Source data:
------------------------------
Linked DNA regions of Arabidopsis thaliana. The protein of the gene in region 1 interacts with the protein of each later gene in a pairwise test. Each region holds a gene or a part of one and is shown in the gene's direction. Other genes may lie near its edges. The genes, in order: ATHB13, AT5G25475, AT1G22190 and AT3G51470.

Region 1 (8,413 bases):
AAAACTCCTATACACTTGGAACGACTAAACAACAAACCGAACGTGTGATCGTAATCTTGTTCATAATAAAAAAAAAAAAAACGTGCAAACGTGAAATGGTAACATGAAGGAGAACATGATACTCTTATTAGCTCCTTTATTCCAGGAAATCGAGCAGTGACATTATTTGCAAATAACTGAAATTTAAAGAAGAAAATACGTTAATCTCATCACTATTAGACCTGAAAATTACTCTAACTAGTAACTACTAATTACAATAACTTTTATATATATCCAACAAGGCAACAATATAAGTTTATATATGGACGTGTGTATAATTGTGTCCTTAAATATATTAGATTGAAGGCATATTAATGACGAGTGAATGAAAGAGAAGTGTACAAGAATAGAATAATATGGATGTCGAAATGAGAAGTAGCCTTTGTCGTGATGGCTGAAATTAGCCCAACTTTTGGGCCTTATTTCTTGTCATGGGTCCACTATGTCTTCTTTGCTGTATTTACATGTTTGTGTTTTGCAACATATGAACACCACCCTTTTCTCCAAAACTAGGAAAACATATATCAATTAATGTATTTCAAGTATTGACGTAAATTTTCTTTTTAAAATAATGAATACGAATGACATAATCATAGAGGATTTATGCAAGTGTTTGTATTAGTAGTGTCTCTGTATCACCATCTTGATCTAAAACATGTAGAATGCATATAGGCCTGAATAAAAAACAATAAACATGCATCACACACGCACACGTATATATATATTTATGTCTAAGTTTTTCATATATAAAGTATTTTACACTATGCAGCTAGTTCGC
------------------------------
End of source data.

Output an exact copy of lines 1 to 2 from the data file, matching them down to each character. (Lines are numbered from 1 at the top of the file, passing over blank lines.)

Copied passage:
Linked DNA regions of Arabidopsis thaliana. The protein of the gene in region 1 interacts with the protein of each later gene in a pairwise test. Each region holds a gene or a part of one and is shown in the gene's direction. Other genes may lie near its edges. The genes, in order: ATHB13, AT5G25475, AT1G22190 and AT3G51470.

Region 1 (8,413 bases):